Some of these damages are recovered by family members, while others are distributed to the estate. Under the Illinois Survival Act, the losses the deceased incurred prior to their death will go to the estate, while family members can recover for the losses they directly experienced as a result of the death. Survival claims and wrongful death claims are often filed together.
Loss of Companionship or Consortium
Damages for loss of companionship or consortium are often included in a wrongful death claim, but a fatality does not always have to occur for these damages to be claimed. Damages for loss of companionship or consortium are available when a person is injured so badly in an accident that they can no longer have an intimate relationship with their spouse. If you are not married at the time of the incident or accident, you cannot recover for these damages though. In some situations, claims for loss of consortium are filed alone by the spouse that suffered the loss.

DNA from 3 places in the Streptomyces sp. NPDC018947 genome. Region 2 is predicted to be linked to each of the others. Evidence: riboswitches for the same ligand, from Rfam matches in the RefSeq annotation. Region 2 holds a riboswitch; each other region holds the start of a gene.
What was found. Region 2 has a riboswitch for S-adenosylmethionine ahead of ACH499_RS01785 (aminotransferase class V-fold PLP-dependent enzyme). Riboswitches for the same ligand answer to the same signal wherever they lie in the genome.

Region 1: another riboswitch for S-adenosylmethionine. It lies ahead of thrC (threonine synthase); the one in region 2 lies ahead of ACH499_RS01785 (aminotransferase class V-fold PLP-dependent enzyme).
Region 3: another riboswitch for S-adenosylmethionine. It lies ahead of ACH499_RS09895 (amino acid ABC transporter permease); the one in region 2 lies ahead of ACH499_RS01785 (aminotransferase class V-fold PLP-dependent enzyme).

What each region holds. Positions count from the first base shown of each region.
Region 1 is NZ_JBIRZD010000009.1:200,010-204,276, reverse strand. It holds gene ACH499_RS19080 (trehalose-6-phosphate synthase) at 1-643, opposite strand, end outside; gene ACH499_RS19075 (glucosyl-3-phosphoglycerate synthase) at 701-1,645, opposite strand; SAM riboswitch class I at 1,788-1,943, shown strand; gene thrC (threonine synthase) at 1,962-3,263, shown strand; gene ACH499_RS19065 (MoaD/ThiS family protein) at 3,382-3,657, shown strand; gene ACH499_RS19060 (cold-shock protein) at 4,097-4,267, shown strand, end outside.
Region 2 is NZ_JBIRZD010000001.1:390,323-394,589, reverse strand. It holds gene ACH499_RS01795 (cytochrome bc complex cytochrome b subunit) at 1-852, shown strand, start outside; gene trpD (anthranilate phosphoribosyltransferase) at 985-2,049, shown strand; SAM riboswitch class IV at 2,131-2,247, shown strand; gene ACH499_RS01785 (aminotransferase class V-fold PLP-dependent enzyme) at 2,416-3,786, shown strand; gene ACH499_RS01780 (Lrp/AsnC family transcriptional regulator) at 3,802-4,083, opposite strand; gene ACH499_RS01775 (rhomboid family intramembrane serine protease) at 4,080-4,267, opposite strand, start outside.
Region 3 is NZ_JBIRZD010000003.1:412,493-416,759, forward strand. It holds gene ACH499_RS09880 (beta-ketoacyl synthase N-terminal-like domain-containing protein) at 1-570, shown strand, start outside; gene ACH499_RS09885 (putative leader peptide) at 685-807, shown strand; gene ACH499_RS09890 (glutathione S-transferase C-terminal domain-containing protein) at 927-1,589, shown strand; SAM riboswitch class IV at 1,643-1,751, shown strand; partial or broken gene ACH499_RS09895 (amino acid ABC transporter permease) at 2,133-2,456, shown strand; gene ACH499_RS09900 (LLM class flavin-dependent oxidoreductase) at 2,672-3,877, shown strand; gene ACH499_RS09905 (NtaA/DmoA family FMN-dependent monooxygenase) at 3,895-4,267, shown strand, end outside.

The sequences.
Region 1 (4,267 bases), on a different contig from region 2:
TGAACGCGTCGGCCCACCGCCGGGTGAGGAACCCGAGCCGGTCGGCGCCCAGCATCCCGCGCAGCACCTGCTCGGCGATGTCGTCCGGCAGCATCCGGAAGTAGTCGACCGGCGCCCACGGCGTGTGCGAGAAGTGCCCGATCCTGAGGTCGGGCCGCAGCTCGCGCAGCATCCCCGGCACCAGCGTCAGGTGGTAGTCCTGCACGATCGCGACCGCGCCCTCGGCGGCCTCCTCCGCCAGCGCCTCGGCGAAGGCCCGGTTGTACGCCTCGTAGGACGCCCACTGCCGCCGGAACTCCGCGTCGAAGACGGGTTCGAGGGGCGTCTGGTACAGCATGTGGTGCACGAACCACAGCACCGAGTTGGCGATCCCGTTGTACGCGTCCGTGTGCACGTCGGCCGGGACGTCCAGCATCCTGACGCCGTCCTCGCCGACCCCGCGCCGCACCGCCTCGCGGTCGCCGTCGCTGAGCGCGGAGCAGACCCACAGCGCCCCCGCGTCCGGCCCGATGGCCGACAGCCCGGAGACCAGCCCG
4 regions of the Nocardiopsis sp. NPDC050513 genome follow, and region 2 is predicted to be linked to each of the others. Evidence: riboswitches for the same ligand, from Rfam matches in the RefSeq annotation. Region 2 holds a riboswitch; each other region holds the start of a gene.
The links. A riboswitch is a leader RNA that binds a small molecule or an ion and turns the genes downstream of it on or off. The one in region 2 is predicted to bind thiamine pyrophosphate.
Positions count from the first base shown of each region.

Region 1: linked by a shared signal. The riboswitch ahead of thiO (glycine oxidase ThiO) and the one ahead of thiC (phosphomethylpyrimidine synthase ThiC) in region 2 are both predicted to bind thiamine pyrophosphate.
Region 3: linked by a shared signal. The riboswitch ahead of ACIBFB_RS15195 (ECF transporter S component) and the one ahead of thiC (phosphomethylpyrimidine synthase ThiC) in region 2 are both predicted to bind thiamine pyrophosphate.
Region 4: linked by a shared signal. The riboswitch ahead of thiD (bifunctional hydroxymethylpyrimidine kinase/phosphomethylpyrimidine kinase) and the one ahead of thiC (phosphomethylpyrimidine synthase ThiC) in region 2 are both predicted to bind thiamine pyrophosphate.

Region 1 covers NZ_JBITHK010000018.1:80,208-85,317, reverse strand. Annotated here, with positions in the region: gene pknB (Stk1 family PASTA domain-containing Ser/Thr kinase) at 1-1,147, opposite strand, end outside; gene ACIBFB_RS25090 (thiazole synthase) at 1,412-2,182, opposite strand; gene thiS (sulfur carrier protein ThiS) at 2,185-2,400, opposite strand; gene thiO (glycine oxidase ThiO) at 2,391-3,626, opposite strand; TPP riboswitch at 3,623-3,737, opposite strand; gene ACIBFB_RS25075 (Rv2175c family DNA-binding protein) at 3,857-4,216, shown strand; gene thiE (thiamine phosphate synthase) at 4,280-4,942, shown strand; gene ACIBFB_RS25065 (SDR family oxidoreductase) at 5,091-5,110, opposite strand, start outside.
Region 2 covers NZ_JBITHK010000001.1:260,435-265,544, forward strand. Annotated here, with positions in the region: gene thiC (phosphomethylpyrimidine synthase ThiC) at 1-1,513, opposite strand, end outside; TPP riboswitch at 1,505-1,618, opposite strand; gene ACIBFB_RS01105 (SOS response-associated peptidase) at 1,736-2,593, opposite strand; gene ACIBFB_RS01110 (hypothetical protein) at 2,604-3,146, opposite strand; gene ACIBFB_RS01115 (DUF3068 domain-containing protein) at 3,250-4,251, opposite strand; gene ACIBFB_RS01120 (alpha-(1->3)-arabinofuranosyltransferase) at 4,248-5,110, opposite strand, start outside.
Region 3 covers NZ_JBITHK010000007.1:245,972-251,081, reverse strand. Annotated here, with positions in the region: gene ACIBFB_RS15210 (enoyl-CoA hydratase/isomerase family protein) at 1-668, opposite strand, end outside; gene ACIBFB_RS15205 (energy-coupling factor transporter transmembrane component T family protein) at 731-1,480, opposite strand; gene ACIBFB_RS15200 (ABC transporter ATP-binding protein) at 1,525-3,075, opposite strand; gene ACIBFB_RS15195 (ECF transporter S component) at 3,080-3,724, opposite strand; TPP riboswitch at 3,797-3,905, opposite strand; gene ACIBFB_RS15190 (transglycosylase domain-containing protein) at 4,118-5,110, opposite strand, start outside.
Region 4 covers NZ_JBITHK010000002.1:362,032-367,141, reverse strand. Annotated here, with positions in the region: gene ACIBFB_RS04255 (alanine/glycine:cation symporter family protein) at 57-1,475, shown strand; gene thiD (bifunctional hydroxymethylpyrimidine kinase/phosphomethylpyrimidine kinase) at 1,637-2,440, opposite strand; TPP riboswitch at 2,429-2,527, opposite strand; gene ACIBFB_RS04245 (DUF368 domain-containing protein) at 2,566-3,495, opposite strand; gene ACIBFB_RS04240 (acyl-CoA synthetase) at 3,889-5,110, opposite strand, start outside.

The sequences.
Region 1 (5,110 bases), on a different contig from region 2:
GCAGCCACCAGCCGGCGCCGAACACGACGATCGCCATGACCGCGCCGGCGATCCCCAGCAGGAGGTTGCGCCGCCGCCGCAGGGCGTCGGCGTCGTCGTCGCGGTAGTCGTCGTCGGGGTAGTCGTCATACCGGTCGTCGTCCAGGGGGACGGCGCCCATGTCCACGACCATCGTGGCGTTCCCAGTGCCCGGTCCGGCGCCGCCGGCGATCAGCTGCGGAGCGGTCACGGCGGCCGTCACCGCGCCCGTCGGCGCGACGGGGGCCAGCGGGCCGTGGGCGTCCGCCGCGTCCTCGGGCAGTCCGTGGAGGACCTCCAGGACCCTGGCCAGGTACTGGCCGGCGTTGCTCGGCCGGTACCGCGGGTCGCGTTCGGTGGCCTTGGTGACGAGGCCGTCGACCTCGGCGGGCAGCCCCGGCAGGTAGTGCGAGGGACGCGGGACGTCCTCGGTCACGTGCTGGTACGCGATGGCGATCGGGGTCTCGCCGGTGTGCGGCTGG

The damages listed above are intended to make you as whole again as possible after an accident. Although no one can ever undo your injuries or bring back a loved one, the financial compensation is intended to make up for those losses. As such, these damages are known as compensatory damages. Punitive damages, on the other hand, are not meant to compensate accident victims. Instead, they are intended to punish the careless person that caused your accident to try to deter that person or others from the same actions.
Punitive damages are fairly rare in personal injury cases. Still, if you can show the defendant acted with gross recklessness or carelessness, punitive damages may be available, and they can significantly increase the value of a claim. Punitive damages are also going to be more likely if a case goes to trial rather than settling outside of court.
Our Personal Injury Lawyers Will Help You Claim Full Damages
If you have been hurt as a result of someone else’s actions or failure to act, you can file an injury claim but you should not do it on your own. At the Law Offices of Glenn & West, LLC, our personal injury lawyers will accurately evaluate your claim and fight aggressively with the other side so you receive the full damages you are entitled to. Call us today at (217) 324-7777, (217) 563-7777, or fill out our online form to request a consultation with one of our skilled attorneys, so we can get started on your case.